You should also avoid directing all of your efforts towards one specific individual at a company. Yes, the economic buyer is ultimately the person you want to talk to at each company. However, maybe that person is busy, on leave, or just has other priorities at the moment. In most cases, there are two or three other people you can reach out to at a company to get into that account.
This is called account-based marketing (ABM), and the logic behind it is simple. If you’ve done all this work and you know that this company is an ICP, why put all your eggs in the basket of one potential prospect?
If you can start a conversation with somebody close enough to your economic buyer, then you can get your foot in the door and work your way towards the economic buyer from there. Or at the very least, confirm whether or not the company shares your worldview and should be a customer at all.
Most start-ups never do post-campaign analysis. They never evaluate what they’ve learned before moving on to the next campaign. Instead, a campaign ends and another begins in a vacuum devoid of any kind of knowledge transfer from one experiment to the next. This is a missed opportunity.
As you analyze a campaign in retrospect, try to avoid placing the blame on the audience especially if you simply did not get much of any response. In all likelihood, you have yet to crack the code on how best to get the attention of your ICP and there is more work to be done.
Remember, you put a ton of time and effort into your ICP, you shouldn’t be quick to dismiss it entirely unless you actually talk to people in your ICP and they tell you so.
Now’s a good time to scroll over to the Resources/Downloads section and grab the Campaign Tracker.
The purpose of the Campaign Tracker is to track progress towards the conversations you want to have with 20-50 companies in your ICP.
A lot of startups will launch a campaign to those 50 companies. They’ll have conversations with a few of them, and when they don’t hear back from the rest, they’ll abandon their ICP and go after everyone in the industry. This is how companies burn through capital. It’s highly inefficient and often fatal.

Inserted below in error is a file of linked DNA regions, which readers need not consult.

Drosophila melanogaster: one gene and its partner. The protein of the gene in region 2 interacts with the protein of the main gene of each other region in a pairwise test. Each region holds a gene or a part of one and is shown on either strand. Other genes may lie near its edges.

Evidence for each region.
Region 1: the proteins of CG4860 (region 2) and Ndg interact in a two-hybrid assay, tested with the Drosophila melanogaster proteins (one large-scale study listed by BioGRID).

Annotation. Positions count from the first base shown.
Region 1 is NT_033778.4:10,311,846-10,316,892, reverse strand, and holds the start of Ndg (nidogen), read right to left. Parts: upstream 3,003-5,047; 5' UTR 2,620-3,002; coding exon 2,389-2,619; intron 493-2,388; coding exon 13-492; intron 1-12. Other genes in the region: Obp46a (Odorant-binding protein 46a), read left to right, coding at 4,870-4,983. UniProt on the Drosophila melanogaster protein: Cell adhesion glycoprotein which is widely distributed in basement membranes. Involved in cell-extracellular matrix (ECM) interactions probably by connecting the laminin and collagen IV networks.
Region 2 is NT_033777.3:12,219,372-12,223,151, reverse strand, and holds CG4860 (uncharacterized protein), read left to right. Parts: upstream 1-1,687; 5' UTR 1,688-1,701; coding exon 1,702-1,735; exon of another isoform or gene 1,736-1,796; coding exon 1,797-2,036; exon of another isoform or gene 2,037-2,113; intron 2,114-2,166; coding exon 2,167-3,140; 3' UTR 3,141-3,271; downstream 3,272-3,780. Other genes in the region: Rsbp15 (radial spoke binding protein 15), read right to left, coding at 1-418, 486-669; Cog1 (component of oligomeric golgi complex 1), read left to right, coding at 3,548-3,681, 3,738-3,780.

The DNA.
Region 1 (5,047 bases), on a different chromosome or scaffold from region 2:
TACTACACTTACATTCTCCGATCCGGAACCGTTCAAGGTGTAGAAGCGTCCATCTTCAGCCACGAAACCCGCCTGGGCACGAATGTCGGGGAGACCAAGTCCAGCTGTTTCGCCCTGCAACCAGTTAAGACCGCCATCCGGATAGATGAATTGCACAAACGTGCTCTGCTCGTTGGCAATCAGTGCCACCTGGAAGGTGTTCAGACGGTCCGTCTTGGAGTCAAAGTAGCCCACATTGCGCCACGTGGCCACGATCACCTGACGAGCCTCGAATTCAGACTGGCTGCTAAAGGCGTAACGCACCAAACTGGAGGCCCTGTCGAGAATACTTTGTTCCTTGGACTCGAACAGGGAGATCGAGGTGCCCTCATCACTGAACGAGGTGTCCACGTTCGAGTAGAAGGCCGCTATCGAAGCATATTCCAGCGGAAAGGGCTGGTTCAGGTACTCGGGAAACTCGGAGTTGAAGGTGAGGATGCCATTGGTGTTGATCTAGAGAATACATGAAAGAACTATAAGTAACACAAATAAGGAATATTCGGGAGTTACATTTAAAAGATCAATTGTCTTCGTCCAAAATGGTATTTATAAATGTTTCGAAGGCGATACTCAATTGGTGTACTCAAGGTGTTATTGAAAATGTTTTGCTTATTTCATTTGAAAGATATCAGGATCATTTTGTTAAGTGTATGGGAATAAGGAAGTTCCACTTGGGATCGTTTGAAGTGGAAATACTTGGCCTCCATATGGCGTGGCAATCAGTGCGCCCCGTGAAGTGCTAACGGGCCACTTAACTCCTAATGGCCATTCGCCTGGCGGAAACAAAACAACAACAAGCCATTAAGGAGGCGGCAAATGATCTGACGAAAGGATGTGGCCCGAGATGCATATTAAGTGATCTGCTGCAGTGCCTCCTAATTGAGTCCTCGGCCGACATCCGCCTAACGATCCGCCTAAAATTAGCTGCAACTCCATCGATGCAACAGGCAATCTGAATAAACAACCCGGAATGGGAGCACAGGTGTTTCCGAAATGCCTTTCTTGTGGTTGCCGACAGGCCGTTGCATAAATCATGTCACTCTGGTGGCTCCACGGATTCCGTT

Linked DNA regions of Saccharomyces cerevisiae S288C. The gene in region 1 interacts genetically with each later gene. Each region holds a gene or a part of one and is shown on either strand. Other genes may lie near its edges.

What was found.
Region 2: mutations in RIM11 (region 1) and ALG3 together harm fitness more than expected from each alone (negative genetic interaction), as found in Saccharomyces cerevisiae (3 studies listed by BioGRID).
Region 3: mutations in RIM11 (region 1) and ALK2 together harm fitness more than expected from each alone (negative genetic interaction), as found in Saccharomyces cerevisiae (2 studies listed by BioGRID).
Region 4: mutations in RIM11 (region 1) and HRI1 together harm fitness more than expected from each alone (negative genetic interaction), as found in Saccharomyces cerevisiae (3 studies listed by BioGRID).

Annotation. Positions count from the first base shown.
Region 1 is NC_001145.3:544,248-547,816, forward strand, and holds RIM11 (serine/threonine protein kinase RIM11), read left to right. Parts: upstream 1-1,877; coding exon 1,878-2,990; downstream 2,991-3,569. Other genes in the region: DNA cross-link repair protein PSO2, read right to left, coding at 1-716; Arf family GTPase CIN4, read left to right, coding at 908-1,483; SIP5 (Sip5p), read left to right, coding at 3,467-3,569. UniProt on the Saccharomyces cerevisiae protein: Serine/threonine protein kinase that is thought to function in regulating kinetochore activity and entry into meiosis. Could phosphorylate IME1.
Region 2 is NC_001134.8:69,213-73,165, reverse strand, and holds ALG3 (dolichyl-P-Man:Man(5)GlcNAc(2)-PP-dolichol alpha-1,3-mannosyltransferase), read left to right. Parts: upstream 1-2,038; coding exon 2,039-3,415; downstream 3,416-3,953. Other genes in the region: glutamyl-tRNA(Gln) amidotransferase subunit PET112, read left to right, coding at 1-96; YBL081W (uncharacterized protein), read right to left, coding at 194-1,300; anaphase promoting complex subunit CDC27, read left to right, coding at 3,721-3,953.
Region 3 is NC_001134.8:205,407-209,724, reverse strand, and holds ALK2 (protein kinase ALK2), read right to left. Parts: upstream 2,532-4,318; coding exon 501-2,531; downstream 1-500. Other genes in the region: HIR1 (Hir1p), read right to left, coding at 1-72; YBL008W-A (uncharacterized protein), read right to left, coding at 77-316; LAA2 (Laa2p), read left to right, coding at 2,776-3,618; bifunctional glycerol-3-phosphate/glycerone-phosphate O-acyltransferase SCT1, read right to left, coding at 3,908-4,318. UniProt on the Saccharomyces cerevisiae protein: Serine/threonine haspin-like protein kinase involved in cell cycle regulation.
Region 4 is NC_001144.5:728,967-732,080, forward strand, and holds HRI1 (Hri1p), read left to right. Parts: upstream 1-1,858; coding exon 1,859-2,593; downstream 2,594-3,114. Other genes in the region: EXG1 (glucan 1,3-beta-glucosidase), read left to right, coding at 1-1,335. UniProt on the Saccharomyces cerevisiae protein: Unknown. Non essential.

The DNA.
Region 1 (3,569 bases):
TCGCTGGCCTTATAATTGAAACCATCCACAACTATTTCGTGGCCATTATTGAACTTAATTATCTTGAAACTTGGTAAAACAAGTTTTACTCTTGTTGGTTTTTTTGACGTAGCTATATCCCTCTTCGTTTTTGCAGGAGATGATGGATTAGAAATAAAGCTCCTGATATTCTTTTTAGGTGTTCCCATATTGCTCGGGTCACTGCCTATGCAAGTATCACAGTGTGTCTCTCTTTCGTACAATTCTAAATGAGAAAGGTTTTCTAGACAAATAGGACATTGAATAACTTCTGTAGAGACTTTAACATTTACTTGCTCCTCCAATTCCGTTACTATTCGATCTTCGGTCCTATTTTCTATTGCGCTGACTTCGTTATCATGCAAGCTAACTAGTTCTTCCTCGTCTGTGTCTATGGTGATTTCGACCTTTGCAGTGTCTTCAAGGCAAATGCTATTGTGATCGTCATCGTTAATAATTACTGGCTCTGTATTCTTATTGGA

If you have 50 companies that you absolutely know are right for you, but you only hear back from a few of them, try again. Don’t look at it as only getting in with four companies. Look at it like 46 more opportunities!
It’s going to take more touches than you think to get that first conversation started. Remember, you shouldn’t mistake no response for not interested. In most cases, if your persistence is done in a polite and professional manner, your audience will actually thank you for continuing to reach out. Persistence pays off.
With the Campaign Tracker, you’ll be able to create a succinct library of all of your outreach activities. Anytime you’re trying to launch a new campaign, you’ll have data on what worked and what didn’t work in the past.
Here’s how to fill out each box on the Campaign Tracker:
Launch Date: Put the campaign’s launch date here, and stick to it. Some people don’t do this until they’ve actually launched the campaign. That’s a mistake. This should be the first thing you fill out and it should be aspirational. It gets your team moving.
Hold yourself to this date as much as possible, but don’t launch a bad campaign just to meet an arbitrary launch deadline. It’s okay to push a campaign back a few days or weeks because you’re still learning.
Email Copy Link: This could be a link to anything, not just emails. Link to whatever document captures the messaging you’re using in this campaign. Don’t cheat by just linking back to your Market Messaging document. You want to look back at this later and see exactly what you said in this campaign.
Data Source Link: This is the list of people you’re reaching out to. Link to your CSV list of names, email addresses and LinkedIn profiles.